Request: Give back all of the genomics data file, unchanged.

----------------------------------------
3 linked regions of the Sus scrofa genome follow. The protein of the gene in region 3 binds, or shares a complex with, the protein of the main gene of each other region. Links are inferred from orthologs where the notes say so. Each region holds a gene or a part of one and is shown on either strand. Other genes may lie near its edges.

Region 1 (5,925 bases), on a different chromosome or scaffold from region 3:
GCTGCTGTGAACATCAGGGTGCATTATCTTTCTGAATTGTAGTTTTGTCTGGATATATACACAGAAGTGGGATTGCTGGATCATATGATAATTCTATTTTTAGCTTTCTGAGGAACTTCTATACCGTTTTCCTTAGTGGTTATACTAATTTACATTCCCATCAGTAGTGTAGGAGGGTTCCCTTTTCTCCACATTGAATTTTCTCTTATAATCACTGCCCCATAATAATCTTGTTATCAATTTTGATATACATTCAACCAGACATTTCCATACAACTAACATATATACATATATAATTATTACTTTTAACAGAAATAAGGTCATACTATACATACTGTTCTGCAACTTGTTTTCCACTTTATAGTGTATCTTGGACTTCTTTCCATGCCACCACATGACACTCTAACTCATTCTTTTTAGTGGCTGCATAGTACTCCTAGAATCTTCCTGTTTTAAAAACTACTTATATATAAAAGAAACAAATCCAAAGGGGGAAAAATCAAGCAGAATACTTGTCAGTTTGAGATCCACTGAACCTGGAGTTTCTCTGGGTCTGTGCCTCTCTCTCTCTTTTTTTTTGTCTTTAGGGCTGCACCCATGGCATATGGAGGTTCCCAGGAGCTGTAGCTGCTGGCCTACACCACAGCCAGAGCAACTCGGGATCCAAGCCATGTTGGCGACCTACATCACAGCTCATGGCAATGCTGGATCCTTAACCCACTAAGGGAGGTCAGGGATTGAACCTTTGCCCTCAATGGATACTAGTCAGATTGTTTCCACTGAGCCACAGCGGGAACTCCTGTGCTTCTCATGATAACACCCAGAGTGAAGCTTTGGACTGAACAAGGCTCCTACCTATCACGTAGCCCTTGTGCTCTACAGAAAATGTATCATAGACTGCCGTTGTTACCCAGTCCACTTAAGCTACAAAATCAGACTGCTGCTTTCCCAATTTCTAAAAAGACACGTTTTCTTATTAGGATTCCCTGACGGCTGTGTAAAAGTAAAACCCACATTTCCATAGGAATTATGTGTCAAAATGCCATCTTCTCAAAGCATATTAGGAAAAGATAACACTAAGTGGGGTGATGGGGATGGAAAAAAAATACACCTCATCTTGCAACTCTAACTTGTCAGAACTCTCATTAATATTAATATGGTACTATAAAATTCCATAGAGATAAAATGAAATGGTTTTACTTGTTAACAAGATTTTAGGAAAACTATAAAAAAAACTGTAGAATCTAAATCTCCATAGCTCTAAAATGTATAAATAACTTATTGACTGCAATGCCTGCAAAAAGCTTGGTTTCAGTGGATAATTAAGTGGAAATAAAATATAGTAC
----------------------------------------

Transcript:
3 linked regions of the Sus scrofa genome follow. The protein of the gene in region 3 binds, or shares a complex with, the protein of the main gene of each other region. Links are inferred from orthologs where the notes say so. Each region holds a gene or a part of one and is shown on either strand. Other genes may lie near its edges.

Region 1 (5,925 bases), on a different chromosome or scaffold from region 3:
GCTGCTGTGAACATCAGGGTGCATTATCTTTCTGAATTGTAGTTTTGTCTGGATATATACACAGAAGTGGGATTGCTGGATCATATGATAATTCTATTTTTAGCTTTCTGAGGAACTTCTATACCGTTTTCCTTAGTGGTTATACTAATTTACATTCCCATCAGTAGTGTAGGAGGGTTCCCTTTTCTCCACATTGAATTTTCTCTTATAATCACTGCCCCATAATAATCTTGTTATCAATTTTGATATACATTCAACCAGACATTTCCATACAACTAACATATATACATATATAATTATTACTTTTAACAGAAATAAGGTCATACTATACATACTGTTCTGCAACTTGTTTTCCACTTTATAGTGTATCTTGGACTTCTTTCCATGCCACCACATGACACTCTAACTCATTCTTTTTAGTGGCTGCATAGTACTCCTAGAATCTTCCTGTTTTAAAAACTACTTATATATAAAAGAAACAAATCCAAAGGGGGAAAAATCAAGCAGAATACTTGTCAGTTTGAGATCCACTGAACCTGGAGTTTCTCTGGGTCTGTGCCTCTCTCTCTCTTTTTTTTTGTCTTTAGGGCTGCACCCATGGCATATGGAGGTTCCCAGGAGCTGTAGCTGCTGGCCTACACCACAGCCAGAGCAACTCGGGATCCAAGCCATGTTGGCGACCTACATCACAGCTCATGGCAATGCTGGATCCTTAACCCACTAAGGGAGGTCAGGGATTGAACCTTTGCCCTCAATGGATACTAGTCAGATTGTTTCCACTGAGCCACAGCGGGAACTCCTGTGCTTCTCATGATAACACCCAGAGTGAAGCTTTGGACTGAACAAGGCTCCTACCTATCACGTAGCCCTTGTGCTCTACAGAAAATGTATCATAGACTGCCGTTGTTACCCAGTCCACTTAAGCTACAAAATCAGACTGCTGCTTTCCCAATTTCTAAAAAGACACGTTTTCTTATTAGGATTCCCTGACGGCTGTGTAAAAGTAAAACCCACATTTCCATAGGAATTATGTGTCAAAATGCCATCTTCTCAAAGCATATTAGGAAAAGATAACACTAAGTGGGGTGATGGGGATGGAAAAAAAATACACCTCATCTTGCAACTCTAACTTGTCAGAACTCTCATTAATATTAATATGGTACTATAAAATTCCATAGAGATAAAATGAAATGGTTTTACTTGTTAACAAGATTTTAGGAAAACTATAAAAAAAACTGTAGAATCTAAATCTCCATAGCTCTAAAATGTATAAATAACTTATTGACTGCAATGCCTGCAAAAAGCTTGGTTTCAGTGGATAATTAAGTGGAAATAAAATATAGTAC